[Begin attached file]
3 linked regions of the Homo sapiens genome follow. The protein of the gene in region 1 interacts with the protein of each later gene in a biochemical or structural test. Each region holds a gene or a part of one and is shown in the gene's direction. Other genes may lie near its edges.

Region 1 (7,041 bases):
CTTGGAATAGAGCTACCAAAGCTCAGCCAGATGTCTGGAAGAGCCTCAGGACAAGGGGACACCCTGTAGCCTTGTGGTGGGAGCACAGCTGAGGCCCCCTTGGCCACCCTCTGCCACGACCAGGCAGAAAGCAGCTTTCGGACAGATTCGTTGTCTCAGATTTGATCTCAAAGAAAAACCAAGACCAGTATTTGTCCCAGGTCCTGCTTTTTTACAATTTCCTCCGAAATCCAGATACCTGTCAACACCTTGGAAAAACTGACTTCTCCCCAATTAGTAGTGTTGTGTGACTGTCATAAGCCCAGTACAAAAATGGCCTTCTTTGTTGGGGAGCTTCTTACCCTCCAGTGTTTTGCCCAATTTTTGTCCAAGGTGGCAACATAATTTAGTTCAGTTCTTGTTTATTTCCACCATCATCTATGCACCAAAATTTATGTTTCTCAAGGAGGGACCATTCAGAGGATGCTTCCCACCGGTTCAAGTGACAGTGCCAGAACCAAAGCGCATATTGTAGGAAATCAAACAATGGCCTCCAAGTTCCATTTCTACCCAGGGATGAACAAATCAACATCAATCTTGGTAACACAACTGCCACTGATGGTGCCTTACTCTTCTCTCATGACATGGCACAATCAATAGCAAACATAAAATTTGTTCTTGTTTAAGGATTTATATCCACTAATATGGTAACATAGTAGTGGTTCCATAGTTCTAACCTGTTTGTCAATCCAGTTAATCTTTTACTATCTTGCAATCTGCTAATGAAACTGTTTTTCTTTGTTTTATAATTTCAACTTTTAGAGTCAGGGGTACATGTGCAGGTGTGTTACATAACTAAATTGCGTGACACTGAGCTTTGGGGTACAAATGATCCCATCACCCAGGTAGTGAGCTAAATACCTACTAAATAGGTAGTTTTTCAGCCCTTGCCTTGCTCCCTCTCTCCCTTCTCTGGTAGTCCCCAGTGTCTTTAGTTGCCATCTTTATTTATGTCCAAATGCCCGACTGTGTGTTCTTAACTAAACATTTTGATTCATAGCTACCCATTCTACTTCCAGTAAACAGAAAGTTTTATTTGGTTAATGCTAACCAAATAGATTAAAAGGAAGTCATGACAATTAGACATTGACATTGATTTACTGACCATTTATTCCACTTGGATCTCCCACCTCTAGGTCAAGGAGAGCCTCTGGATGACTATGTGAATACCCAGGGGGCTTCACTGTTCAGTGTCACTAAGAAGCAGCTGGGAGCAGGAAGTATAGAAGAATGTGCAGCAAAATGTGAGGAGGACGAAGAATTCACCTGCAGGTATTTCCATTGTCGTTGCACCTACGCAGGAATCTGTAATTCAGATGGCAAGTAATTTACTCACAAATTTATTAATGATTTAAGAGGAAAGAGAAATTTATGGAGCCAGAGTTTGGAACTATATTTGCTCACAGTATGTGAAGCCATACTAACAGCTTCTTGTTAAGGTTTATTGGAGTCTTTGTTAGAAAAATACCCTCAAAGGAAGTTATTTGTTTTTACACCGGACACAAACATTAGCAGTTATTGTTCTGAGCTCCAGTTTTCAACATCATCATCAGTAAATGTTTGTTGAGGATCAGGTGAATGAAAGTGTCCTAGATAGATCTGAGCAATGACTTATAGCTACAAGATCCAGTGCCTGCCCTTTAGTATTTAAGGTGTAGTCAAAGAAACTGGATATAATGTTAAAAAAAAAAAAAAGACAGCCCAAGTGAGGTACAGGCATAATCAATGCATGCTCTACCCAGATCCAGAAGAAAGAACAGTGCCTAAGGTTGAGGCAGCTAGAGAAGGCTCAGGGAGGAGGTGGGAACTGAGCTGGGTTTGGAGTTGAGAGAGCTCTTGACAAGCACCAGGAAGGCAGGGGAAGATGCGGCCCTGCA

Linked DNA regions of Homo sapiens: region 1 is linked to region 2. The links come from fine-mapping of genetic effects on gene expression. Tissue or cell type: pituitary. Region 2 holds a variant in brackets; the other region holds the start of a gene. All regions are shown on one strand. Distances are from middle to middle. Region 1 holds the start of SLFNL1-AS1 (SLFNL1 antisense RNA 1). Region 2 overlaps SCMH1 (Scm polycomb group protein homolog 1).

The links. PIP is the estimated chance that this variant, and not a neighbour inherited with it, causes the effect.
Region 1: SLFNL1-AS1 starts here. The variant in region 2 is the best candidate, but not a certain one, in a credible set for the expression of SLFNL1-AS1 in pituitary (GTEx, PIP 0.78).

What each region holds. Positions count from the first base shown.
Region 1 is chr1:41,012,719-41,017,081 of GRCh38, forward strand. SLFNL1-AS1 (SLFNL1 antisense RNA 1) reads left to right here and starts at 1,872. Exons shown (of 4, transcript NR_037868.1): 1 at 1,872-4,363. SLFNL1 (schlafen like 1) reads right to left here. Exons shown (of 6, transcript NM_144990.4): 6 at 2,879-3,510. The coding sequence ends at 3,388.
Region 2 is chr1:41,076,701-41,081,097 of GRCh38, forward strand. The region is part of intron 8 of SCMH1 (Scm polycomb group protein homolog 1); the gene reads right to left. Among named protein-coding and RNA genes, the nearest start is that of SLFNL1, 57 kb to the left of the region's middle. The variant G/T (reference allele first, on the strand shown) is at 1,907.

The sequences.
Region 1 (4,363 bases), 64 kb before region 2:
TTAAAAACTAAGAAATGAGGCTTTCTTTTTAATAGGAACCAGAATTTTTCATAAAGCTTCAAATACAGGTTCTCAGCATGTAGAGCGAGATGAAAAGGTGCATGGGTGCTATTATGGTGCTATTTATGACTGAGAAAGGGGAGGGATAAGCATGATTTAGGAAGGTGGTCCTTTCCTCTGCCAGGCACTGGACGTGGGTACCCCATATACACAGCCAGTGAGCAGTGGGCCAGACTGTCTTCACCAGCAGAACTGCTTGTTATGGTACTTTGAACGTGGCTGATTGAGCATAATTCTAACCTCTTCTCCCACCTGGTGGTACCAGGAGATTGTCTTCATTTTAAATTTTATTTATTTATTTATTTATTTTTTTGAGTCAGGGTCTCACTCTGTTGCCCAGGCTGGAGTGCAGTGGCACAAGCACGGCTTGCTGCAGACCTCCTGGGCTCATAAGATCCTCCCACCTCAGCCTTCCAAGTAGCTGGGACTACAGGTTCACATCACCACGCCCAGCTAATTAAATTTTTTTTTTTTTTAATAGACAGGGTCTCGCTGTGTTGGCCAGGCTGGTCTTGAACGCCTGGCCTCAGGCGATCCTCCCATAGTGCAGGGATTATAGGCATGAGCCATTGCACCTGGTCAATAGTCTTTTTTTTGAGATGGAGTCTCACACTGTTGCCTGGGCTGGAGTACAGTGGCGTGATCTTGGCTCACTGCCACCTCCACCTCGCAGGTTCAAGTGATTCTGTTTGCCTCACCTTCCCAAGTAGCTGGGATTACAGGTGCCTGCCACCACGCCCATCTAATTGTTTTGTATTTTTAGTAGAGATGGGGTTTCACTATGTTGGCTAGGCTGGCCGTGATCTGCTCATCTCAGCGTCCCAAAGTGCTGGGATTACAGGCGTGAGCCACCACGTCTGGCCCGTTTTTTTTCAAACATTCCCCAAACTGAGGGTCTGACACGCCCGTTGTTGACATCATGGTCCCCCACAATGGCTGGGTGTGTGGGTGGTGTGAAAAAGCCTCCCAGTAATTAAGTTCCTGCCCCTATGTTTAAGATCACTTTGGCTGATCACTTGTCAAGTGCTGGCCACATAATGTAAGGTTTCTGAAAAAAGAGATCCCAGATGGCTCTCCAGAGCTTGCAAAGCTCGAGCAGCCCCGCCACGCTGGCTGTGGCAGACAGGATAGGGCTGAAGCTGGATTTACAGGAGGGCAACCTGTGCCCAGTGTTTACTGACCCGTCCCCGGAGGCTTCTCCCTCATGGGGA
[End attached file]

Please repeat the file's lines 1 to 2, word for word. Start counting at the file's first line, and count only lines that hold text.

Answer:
3 linked regions of the Homo sapiens genome follow. The protein of the gene in region 1 interacts with the protein of each later gene in a biochemical or structural test. Each region holds a gene or a part of one and is shown in the gene's direction. Other genes may lie near its edges.

Region 1 (7,041 bases):